This is a simple exercise that takes less than 5 minutes, and provides relief from an overactive mind, increased anxiety, built up tension, and helps you develop a practice of being present.

To begin, simply acknowledge what you are feeling through all five of your senses.

1. Notice five things that you can see.
Slowly scan the area around you. Focus on five things that you see, noticing all the details you can for each item. If you are inside, scan the area of the room you’re in. If you are outside, choose a few things close to you and a few things far away. For example, when I am sitting at my desk, I will notice the candle. I will look at the glass container It is in, notice the color of the glass, and notice the label on the candle. I will notice my bookcase. I will notice photos of my family.

If I am outside, I might take note of the lush green grass. I might look up to the top of the tallest tree I can find. And I might look closely at the flower blooming next to me on my porch.

Wherever you are, identify 5 things around you to look at and spend time taking in as much detail as you can for each one, before moving to the next.

2. Notice four things that you can feel.
Next, you’re going to draw your attention to four sensations that you are experiencing in that moment. You can use your hands to touch something. For example, the fabric of your shirt. Notice the fiber and how soft it is or whether or not it’s rough. What is the temperature around you? Are you sitting down? How soft is the chair you are sitting in? Do you feel a breeze or the warmth of sunshine?

Spend some time with each sensation as you touch it or feel it.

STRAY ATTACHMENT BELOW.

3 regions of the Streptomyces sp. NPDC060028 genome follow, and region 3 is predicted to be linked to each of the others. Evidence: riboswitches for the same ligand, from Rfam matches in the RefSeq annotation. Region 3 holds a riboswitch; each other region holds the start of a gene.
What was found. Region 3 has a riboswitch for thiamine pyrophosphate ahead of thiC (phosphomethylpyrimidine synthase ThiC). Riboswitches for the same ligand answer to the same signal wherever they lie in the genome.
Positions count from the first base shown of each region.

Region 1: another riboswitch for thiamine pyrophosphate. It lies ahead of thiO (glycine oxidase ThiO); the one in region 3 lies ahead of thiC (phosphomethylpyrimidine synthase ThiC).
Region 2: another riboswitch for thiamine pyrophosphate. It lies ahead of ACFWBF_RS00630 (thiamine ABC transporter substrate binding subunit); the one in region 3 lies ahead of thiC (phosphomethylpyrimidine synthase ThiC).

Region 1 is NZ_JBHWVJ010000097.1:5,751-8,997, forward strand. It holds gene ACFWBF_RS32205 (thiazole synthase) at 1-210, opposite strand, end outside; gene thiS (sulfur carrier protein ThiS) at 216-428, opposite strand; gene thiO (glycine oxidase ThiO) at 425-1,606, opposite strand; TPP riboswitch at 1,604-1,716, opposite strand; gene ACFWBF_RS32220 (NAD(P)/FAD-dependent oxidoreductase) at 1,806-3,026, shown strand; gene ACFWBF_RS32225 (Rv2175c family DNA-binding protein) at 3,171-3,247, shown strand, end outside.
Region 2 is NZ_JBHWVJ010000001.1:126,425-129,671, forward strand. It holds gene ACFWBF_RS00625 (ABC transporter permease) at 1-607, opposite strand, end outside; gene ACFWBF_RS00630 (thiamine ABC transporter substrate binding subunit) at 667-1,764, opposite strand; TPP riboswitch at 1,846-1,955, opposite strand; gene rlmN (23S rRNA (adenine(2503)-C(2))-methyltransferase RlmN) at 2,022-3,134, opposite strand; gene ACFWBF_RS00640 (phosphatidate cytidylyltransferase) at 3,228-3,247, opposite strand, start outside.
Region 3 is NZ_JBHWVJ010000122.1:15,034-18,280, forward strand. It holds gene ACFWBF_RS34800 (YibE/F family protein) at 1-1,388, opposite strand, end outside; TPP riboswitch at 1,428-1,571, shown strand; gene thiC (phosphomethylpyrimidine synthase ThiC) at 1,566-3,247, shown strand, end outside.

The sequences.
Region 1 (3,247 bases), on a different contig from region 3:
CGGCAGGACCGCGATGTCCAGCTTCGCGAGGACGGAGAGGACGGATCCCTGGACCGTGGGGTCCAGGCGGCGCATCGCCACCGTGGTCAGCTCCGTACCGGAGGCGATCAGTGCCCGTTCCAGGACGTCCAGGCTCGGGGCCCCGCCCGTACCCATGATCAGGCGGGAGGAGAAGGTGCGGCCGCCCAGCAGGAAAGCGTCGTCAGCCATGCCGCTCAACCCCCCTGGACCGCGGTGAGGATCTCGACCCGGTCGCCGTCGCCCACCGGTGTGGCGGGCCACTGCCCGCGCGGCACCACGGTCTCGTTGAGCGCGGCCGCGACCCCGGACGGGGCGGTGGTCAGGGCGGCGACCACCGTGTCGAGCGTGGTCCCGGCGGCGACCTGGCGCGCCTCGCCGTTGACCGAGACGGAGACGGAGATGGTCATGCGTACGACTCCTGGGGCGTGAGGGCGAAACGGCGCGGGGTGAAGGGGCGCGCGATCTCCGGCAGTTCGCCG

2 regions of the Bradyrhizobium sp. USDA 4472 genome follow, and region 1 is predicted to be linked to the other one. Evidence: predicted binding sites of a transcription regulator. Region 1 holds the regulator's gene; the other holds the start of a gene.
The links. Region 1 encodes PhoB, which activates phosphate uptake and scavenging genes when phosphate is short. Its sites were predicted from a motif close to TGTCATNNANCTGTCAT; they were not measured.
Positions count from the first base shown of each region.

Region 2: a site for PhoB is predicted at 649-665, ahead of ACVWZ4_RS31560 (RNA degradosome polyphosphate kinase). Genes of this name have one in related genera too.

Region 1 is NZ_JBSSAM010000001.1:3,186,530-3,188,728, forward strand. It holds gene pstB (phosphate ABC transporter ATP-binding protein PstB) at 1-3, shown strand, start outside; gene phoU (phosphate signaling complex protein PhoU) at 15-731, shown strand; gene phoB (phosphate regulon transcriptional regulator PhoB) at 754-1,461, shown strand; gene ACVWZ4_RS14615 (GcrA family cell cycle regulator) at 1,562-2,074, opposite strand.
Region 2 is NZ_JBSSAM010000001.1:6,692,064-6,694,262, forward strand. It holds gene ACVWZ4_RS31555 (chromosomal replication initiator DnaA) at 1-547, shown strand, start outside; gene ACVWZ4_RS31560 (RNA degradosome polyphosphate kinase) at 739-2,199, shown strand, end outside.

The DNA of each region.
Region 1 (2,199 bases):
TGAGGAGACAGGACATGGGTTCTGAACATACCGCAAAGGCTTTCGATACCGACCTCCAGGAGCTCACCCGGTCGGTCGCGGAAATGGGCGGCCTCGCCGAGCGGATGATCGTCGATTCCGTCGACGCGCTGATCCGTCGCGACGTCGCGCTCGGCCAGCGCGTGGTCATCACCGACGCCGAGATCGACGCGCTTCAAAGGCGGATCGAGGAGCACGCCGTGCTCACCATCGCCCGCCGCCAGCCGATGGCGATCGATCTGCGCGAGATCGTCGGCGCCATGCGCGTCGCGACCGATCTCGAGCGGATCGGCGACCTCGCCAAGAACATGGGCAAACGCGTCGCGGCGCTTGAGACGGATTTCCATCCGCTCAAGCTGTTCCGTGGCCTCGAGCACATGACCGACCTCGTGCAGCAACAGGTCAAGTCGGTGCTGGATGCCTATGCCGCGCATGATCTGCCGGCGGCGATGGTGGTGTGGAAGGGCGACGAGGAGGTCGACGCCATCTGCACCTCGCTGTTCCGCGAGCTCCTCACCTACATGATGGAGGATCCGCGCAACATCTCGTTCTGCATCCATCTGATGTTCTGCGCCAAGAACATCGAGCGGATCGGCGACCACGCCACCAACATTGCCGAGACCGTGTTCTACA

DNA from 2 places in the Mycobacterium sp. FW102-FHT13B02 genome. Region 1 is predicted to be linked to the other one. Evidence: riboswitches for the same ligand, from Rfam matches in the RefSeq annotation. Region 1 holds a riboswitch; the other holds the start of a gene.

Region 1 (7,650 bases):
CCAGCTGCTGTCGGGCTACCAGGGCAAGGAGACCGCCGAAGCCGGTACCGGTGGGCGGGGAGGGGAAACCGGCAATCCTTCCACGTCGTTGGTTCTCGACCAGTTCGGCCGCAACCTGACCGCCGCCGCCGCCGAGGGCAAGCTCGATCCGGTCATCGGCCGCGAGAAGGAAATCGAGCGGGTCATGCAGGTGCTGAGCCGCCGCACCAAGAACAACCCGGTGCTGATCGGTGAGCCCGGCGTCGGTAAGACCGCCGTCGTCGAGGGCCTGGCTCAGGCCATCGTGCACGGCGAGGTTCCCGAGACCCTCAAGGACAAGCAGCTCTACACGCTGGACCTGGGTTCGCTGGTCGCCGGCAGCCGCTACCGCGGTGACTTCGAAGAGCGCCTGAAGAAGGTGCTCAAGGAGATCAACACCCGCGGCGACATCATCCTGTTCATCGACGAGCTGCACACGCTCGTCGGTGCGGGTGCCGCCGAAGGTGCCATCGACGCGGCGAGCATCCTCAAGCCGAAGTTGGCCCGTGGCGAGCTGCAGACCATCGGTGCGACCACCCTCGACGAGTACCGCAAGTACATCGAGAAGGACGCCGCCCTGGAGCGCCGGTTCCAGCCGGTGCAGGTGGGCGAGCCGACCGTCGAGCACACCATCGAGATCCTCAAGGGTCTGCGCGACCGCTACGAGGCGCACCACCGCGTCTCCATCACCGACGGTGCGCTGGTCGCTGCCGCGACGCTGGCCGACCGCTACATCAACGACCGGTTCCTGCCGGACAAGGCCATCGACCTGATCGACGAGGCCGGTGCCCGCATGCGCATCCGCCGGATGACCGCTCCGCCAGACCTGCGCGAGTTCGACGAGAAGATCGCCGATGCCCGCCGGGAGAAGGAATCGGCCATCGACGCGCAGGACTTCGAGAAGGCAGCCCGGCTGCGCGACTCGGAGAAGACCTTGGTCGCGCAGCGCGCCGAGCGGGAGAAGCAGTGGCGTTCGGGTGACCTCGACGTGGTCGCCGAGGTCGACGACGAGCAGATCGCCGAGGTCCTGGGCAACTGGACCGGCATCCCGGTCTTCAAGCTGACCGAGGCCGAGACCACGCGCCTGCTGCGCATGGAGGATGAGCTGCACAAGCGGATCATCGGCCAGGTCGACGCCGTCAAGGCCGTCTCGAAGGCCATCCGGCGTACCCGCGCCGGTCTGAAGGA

3. Notice three things you can hear.
Now let’s move to our sense of sound. Notice three things you can hear in this moment.

I hear the birds chirping outside my window. I hear my dog’s breathing rhythmically while taking a nap. I hear my neighbor’s lawn mower.

While you listen for a moment, make a note of three background noises. Spend just a few moments tuning in to each sound you hear.

4. Notice two things you can smell.
Next, let’s move to our sense of smell. Find two things to focus on that stimulate your sense of smell. Often, we ignore certain odors regardless of how nice or bad they smell. If you’re outside, perhaps you smell honeysuckle blooming. Or maybe the smell of fresh pine mulch. Perhaps you smell your neighbor’s dinner cooking on the grill.

It can also help to close your eyes, as you take in the scents around you.

5. Notice one thing you can taste.
Last, focus on one thing that you taste right now, in this moment. Even if you have had nothing to eat, or just brushed your teeth, there will be a taste lingering that you can identify with. I like to let my sense of taste remind me of something to be grateful for. Maybe I can still sense the taste of this morning’s coffee, even if I’m not happy with having coffee breath! And I have gratitude for enjoying my morning coffee.

Give this exercise a try right now! It is quick and easy to do! Whether or not you need it Right now, this is a wonderful exercise that brings you to the present moment, grounds you, relaxes your body, and stops the busy monkey mind that can hijack the moments of your day. Enjoy!